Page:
Do ethical consumers care about price? A revealed preference analysis of fair trade coffee purchases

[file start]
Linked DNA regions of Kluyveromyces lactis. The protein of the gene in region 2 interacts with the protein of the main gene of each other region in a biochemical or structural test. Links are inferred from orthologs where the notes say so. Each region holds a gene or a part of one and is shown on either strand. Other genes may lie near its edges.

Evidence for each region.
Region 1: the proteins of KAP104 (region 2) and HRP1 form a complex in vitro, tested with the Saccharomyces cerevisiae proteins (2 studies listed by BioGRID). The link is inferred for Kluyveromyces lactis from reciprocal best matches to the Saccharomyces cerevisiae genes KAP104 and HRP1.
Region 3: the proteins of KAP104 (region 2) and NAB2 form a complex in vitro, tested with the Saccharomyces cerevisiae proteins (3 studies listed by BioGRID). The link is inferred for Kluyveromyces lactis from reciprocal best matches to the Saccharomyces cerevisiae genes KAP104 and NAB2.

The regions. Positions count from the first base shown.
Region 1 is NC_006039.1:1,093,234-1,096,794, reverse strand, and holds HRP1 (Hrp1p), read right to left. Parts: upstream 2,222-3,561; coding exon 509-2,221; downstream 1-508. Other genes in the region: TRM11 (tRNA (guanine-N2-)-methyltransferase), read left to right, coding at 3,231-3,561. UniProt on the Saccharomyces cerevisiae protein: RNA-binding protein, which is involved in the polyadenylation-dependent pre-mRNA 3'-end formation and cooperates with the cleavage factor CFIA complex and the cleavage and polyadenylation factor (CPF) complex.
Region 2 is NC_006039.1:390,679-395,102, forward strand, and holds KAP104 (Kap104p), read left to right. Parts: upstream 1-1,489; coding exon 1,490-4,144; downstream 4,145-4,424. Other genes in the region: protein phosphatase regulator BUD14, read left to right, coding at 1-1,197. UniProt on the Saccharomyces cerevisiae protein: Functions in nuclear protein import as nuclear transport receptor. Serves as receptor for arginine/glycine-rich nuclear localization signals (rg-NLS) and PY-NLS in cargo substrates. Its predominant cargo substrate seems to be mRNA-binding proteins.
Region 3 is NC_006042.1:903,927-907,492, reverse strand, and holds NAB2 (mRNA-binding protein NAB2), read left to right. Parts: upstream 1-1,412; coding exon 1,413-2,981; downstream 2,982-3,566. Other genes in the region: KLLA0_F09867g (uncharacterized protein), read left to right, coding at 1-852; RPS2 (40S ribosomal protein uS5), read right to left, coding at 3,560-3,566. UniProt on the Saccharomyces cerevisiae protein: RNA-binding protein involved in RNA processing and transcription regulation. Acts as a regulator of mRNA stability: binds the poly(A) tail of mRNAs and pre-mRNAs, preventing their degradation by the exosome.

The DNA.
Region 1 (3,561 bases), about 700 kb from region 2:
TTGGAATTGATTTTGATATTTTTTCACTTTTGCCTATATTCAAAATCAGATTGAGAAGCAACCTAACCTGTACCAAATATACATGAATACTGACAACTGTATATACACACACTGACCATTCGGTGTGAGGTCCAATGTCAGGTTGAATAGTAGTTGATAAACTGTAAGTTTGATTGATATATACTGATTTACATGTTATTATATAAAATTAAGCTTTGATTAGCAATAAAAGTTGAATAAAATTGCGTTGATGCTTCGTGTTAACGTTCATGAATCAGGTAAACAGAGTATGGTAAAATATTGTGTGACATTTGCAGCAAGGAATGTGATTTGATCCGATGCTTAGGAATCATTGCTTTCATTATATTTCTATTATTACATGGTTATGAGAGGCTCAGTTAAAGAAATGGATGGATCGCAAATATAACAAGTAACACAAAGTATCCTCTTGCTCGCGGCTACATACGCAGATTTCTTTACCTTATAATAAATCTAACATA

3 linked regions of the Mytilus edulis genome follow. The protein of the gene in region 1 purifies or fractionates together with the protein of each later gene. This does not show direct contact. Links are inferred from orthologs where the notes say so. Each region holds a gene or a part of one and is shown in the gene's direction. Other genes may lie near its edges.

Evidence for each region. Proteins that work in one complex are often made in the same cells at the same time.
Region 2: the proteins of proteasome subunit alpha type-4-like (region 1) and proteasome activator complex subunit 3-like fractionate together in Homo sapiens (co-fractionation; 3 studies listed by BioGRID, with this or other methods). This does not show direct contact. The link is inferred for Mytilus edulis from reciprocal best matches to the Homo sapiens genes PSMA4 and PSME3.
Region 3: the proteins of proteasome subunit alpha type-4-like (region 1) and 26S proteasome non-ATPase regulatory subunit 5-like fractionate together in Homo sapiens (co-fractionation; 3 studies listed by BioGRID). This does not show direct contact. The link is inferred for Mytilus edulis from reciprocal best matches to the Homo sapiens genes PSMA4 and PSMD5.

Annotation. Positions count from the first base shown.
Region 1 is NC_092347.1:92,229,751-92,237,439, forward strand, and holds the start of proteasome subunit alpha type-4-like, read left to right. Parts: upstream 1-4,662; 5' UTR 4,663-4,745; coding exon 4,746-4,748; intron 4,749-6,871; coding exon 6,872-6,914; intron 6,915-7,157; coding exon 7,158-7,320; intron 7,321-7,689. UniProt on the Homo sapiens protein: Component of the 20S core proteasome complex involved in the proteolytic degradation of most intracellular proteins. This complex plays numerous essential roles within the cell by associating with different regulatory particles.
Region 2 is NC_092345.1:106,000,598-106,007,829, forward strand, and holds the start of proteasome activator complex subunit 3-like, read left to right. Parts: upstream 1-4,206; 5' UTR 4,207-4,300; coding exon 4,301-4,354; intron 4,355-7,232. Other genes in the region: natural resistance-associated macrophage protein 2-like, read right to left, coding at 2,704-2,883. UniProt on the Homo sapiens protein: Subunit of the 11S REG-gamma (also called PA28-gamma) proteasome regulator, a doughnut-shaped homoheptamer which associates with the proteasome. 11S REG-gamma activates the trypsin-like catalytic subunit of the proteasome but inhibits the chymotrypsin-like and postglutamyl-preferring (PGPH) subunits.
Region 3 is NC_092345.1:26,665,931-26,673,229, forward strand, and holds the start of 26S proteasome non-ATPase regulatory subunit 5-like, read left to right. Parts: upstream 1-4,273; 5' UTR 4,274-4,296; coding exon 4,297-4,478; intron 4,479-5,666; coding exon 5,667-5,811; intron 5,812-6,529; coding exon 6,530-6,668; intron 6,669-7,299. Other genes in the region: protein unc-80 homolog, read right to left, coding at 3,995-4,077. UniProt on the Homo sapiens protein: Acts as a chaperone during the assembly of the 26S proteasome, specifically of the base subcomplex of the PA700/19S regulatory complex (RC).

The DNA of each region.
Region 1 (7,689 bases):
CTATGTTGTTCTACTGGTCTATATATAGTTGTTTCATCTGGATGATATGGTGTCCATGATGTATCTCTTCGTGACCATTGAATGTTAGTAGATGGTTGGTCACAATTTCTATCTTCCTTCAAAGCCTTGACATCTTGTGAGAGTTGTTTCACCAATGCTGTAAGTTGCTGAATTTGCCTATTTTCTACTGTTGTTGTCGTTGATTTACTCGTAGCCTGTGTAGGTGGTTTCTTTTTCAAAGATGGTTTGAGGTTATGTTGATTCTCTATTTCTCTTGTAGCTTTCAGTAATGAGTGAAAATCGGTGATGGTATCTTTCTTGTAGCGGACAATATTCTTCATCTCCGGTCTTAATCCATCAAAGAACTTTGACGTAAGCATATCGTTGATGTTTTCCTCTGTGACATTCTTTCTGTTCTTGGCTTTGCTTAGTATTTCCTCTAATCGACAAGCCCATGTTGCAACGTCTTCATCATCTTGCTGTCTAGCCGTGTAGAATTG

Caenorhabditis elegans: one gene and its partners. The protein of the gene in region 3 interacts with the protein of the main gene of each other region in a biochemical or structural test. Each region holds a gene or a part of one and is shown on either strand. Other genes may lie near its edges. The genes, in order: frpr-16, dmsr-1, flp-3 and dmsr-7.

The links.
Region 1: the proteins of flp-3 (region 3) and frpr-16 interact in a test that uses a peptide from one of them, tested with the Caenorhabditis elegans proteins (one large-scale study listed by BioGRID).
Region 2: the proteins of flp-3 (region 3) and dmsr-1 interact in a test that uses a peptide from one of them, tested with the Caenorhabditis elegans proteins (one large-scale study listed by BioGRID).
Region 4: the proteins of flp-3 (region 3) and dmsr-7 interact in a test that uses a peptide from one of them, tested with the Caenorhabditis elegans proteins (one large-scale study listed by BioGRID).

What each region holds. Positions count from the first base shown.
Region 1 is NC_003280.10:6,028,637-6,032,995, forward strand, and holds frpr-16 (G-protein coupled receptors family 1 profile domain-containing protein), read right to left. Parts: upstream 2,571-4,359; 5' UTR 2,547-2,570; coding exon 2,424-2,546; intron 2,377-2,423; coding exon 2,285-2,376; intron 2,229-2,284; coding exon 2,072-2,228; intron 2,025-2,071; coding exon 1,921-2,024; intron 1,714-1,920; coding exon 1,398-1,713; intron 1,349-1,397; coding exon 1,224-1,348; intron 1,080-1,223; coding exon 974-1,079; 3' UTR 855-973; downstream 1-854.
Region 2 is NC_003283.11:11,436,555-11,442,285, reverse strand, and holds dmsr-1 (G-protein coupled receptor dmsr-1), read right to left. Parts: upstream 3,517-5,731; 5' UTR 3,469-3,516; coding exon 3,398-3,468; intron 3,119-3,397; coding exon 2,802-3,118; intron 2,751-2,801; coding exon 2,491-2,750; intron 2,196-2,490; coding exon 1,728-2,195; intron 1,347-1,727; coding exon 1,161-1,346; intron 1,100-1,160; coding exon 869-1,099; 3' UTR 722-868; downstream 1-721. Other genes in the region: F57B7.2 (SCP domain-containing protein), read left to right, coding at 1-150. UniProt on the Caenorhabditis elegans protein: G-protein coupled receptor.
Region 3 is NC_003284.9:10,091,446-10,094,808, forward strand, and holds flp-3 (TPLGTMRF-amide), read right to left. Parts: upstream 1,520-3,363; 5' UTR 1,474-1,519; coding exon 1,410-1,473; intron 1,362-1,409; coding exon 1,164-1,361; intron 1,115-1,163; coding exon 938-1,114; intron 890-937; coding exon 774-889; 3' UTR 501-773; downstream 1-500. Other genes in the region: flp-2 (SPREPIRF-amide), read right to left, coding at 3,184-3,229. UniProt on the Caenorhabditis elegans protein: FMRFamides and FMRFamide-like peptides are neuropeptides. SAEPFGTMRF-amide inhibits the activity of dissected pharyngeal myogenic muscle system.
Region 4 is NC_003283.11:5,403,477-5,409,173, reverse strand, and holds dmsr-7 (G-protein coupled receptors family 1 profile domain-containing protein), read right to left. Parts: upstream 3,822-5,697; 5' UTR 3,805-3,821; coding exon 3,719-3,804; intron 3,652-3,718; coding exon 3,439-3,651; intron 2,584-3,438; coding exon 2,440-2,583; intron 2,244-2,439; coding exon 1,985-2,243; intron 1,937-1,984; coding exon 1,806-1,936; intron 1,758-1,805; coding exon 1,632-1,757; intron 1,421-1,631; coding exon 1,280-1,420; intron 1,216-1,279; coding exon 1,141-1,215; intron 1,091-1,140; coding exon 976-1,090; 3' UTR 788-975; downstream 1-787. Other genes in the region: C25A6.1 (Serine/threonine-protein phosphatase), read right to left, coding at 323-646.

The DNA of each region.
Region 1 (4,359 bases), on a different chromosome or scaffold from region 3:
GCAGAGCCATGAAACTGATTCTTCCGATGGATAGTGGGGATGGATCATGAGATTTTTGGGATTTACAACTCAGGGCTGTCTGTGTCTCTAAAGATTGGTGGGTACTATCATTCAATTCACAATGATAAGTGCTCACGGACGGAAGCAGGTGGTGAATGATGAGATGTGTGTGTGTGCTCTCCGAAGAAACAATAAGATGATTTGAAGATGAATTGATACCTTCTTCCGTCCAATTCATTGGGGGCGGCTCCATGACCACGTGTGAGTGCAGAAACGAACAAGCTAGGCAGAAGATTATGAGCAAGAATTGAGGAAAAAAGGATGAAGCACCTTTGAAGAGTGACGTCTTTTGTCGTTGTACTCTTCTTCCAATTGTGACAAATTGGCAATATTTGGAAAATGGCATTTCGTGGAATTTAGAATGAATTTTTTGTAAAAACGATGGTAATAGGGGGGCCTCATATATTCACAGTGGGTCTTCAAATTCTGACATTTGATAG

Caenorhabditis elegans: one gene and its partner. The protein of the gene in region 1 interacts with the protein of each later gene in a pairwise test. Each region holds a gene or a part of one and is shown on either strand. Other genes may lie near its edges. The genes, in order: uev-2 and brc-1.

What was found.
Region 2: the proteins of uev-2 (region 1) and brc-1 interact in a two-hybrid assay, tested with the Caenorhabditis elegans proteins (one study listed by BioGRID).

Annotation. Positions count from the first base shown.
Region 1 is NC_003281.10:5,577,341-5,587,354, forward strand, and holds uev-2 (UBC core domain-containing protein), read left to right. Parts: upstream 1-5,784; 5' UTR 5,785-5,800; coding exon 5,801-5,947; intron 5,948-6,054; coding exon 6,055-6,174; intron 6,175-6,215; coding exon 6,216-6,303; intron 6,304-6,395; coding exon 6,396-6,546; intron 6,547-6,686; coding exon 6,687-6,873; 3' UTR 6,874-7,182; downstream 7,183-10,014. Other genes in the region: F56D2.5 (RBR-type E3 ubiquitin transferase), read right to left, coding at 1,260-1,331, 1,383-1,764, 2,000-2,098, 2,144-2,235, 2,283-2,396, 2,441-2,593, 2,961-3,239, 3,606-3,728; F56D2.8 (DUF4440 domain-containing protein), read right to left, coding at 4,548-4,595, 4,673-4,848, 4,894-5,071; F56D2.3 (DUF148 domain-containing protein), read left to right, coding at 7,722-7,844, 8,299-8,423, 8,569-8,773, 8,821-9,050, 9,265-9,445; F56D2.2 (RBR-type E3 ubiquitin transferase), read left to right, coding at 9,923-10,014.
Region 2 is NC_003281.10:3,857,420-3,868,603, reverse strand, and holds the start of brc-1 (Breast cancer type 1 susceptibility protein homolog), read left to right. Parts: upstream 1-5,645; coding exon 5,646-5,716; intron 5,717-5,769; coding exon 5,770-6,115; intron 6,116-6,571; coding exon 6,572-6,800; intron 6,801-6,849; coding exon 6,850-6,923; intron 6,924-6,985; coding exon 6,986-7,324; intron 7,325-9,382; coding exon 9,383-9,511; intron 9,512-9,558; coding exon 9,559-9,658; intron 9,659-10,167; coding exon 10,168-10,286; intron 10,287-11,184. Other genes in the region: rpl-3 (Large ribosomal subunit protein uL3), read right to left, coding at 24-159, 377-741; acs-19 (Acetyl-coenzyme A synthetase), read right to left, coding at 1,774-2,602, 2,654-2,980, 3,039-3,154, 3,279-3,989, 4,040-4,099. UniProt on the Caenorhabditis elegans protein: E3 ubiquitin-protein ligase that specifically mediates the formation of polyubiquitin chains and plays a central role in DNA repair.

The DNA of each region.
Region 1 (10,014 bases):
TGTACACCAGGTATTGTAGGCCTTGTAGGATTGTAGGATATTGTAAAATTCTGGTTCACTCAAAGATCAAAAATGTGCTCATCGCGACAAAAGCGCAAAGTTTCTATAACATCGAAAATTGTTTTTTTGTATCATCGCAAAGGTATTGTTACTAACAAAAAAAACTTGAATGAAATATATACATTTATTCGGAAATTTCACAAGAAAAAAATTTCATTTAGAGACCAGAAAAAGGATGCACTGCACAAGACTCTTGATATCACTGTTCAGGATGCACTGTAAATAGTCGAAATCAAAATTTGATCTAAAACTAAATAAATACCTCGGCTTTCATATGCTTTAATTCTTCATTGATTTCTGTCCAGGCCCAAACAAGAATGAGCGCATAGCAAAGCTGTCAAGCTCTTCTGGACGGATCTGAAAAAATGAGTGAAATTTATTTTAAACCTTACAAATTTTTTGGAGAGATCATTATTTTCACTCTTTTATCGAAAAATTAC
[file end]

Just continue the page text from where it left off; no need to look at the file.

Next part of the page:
The existing literature on socially responsible purchasing relies heavily on stated preference measures elicited through surveys that utilize hypothetical market choices. This paper explores consumers' revealed purchasing behavior with regard to fair trade coffee and is apparently the first to do so in an actual market setting. In a series of experiments, we investigated differences in consumer responsiveness to relative price changes in fair trade and non-fair trade brewed coffees. In order to minimize the hypothetical bias that may be present in some experimental settings, we conducted our experiments in cooperation with a vendor who allowed us to vary prices in an actual coffee shop. Using a choice model, we found that purchasers of fair trade coffee were much less price responsive than those of other coffee products. The demonstration of low sensitivity to price suggests that the market premiums identified by stated preference studies do indeed exist and are not merely artifacts of hypothetical settings.
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